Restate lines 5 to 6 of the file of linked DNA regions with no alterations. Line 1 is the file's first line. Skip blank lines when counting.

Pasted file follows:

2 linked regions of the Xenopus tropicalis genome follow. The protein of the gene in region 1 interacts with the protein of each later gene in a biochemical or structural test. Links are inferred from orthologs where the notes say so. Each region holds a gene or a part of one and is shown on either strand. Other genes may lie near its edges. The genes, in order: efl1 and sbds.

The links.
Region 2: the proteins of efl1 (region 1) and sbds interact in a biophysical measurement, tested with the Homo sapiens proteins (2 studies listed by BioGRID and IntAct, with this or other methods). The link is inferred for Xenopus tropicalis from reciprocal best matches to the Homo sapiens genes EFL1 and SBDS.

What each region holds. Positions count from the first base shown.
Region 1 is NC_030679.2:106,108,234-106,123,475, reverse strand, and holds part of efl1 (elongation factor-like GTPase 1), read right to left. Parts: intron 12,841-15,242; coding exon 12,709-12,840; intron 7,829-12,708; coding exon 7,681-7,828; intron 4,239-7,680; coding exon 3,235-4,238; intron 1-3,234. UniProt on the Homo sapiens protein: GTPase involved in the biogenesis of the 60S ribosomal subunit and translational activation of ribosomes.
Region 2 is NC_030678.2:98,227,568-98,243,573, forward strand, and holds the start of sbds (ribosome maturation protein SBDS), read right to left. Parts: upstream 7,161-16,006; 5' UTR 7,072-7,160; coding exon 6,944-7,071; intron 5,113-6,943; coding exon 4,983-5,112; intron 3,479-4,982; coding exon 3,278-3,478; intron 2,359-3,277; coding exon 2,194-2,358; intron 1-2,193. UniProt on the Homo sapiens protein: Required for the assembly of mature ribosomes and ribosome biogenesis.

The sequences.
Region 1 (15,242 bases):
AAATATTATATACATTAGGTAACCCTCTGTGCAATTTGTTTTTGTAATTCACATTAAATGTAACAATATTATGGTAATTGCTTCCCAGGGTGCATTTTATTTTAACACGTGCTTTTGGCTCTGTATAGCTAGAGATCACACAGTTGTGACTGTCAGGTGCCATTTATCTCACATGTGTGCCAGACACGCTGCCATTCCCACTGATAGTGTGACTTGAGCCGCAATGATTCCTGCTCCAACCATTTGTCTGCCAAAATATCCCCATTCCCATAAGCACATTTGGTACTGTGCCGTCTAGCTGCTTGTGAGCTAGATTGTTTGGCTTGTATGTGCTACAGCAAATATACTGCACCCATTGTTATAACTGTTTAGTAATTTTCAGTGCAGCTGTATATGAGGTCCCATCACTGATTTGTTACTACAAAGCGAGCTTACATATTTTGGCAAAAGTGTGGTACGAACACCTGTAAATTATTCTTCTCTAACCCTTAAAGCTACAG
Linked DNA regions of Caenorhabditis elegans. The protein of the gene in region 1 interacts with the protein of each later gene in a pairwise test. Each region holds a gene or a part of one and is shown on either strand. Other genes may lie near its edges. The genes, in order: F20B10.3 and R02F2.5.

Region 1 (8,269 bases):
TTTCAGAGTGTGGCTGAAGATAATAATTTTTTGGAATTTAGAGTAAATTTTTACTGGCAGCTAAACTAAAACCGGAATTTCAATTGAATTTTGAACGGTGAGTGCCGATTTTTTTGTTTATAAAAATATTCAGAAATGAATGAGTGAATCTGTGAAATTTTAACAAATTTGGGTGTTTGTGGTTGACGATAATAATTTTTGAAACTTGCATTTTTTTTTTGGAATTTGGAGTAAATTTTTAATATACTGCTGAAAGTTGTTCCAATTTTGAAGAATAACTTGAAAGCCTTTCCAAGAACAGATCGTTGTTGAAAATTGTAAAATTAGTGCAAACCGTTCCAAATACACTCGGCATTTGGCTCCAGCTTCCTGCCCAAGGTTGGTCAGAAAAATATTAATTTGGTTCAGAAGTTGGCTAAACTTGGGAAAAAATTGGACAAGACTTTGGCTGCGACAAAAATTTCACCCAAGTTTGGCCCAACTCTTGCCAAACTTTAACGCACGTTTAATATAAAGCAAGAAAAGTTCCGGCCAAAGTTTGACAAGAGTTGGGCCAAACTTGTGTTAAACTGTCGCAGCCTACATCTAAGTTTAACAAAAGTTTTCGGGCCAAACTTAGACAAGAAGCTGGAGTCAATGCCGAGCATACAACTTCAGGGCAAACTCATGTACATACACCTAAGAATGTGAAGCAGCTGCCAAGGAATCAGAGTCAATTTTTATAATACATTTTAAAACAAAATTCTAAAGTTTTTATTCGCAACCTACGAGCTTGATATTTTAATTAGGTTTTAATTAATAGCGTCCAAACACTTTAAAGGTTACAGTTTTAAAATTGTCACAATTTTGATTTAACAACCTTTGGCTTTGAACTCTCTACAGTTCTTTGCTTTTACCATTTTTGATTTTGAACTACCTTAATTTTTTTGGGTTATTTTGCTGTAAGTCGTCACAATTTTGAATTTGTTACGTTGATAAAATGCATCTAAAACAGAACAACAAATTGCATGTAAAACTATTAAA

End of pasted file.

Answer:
Region 1 is NC_030679.2:106,108,234-106,123,475, reverse strand, and holds part of efl1 (elongation factor-like GTPase 1), read right to left. Parts: intron 12,841-15,242; coding exon 12,709-12,840; intron 7,829-12,708; coding exon 7,681-7,828; intron 4,239-7,680; coding exon 3,235-4,238; intron 1-3,234. UniProt on the Homo sapiens protein: GTPase involved in the biogenesis of the 60S ribosomal subunit and translational activation of ribosomes.
Region 2 is NC_030678.2:98,227,568-98,243,573, forward strand, and holds the start of sbds (ribosome maturation protein SBDS), read right to left. Parts: upstream 7,161-16,006; 5' UTR 7,072-7,160; coding exon 6,944-7,071; intron 5,113-6,943; coding exon 4,983-5,112; intron 3,479-4,982; coding exon 3,278-3,478; intron 2,359-3,277; coding exon 2,194-2,358; intron 1-2,193. UniProt on the Homo sapiens protein: Required for the assembly of mature ribosomes and ribosome biogenesis.